Collagen products are used in medicine and dentistry for many purposes, including wound dressings and as matrices for tissue growth. As the chief structural protein of the body, the properties of collagen that make it suitable for use in dentistry are dependent upon characteristics of amino acid composition and sequence. Their are many physical, chemical, and biological properties of collagen that favor the use of collagen as a biomaterial of the nineties; they are: high tensile strength, orientation of fibers, semipermeability of membranes, low-antigenicity, its positive effect on wound healing rates and hemostatic properties.
Hydrolyzed collagen is defined as a collagen hydrolysate polypeptide derived by hydrolysis having a molecular weight of 1,000 to 10,000. A typical amino acid composition is shown in Exhibit I.1
|Amino Acid||Typical Composition (%)|
|Hydroxyproline (only found in collagen)||12.1-14.5|
|Hydroxylysine (only found in collagen)||0.7-1.2|
Hydrolyzed collagen is available as a viscous, amber aqueous solution or most commonly, as an off-white to white hygroscopic powder. It will absorb up to 30 times its own weight in water. It is commercially prepared by any one of three methods: alkaline hydrolysis, enzymatic hydrolysis or acid hydrolysis; and it is commercially derived from either bovine or porcine sources.2
* essential amino acids
The spectrum of amino acids resulting from the hydrolysis of collagen differs greatly from that of other proteins by its high content of glycine and proline and low content of histidine, tryptophan and cystine (see Exhibit I). Collagen also contains two amino acids not found in other proteins, hydroxyproline and hydroxylysine. These two acids allow for differentiation between collagen hydrolysates and other protein hydrolysates.3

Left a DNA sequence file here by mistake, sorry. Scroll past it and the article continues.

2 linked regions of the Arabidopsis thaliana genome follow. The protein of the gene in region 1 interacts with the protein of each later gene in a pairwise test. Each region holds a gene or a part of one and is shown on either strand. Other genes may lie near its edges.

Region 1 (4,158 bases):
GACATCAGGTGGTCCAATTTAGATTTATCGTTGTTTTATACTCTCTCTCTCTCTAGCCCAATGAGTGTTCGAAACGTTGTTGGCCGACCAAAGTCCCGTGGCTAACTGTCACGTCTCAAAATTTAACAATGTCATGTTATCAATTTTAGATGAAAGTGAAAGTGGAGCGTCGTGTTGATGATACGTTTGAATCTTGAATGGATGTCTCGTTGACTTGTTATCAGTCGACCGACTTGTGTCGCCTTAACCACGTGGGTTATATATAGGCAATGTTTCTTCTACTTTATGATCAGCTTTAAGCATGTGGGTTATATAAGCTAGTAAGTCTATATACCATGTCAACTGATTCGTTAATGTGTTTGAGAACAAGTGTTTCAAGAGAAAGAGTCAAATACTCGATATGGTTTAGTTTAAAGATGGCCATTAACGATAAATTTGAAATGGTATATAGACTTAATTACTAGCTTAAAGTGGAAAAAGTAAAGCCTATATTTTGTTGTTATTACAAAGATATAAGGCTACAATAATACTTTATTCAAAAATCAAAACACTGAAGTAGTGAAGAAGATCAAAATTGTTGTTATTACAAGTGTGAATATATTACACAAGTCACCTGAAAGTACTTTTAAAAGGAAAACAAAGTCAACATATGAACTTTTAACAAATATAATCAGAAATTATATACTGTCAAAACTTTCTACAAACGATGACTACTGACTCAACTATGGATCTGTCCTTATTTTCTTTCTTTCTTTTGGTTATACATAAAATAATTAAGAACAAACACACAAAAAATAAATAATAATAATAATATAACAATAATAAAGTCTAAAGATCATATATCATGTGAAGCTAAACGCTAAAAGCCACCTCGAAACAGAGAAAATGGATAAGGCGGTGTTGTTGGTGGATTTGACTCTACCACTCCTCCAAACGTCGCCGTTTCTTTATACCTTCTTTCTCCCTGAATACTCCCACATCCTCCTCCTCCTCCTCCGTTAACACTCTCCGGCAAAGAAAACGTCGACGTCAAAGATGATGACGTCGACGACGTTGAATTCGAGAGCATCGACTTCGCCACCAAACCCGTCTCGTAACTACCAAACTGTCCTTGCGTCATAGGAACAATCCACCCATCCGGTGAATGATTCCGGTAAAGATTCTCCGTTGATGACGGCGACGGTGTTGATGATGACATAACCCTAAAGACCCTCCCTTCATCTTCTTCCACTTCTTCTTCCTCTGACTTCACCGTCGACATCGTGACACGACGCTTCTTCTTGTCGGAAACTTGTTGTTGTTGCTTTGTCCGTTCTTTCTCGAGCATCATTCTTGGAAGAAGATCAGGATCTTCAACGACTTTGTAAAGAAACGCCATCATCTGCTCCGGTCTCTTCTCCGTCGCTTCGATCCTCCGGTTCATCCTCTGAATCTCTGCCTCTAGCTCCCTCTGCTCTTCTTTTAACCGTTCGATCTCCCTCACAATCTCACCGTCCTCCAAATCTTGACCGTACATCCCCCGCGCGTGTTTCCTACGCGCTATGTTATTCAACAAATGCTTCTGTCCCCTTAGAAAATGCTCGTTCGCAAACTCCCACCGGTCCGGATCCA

Acute toxicity studies have found hydrolyzed collagen nontoxic when administered orally to mice and rats.4-5 Dermal studies, when applied to rabbits and guinea pigs, gave no indication of systemic toxicity.7-8 Hydrolyzed collagen was minimally irritating when evaluated for ocular irritation by a modified Draize eye test in rabbit eyes.9-10 In sensitization studies utilizing white guinea pigs, hydrolyzed collagen was found to be nonsensitizing.3 In phototoxicity/photosensitization studies, hydrolyzed collagen was used to decrease UV-induced erythema.11 On the basis of the available animal and clinical data, it can be concluded that hydrolyzed collagen is safe in the present practice of use.
Collagen has many unique biological characteristics for which no synthetic substitute exists. Type I collagen is used in many applications because of its minimal antigenicity,12 its hemostatic capability,13-14 its chemotactic properties,15 and it is readily available from many natural sources.16
Collagen, the principal structural protein, is the main component of connective tissue, while Type I collagen is the dominant constituent occupying over 90% of the tissue. The use of Type I collagen as a wound dressing dates back nearly 85 years.17-18 Collagen has been prepared in various forms such as films, powders, sponges and gels. The commercialization process of collagen to date has been very slow primarily because of the high cost of preparation, difficulties of handling and storage, and its cost-effectiveness during application.
In a number of reports collagen has been shown to be beneficial by 1) Controlling the evaporation of fluid, keeping the wound pliable and flexible, 2) promoting the development of granulation tissue, 3) diminishing pain, 4) providing mechanical protection against physical and bacterial insult.19-20-21 Other clinical reports have indicated that collagen powders exhibit excellent adhesion to the wound, hemostatic properties, tissue fluid (exudate) binding and adequate stimulation of cell reactivity with the formation of a highly vascularized granulation bed.22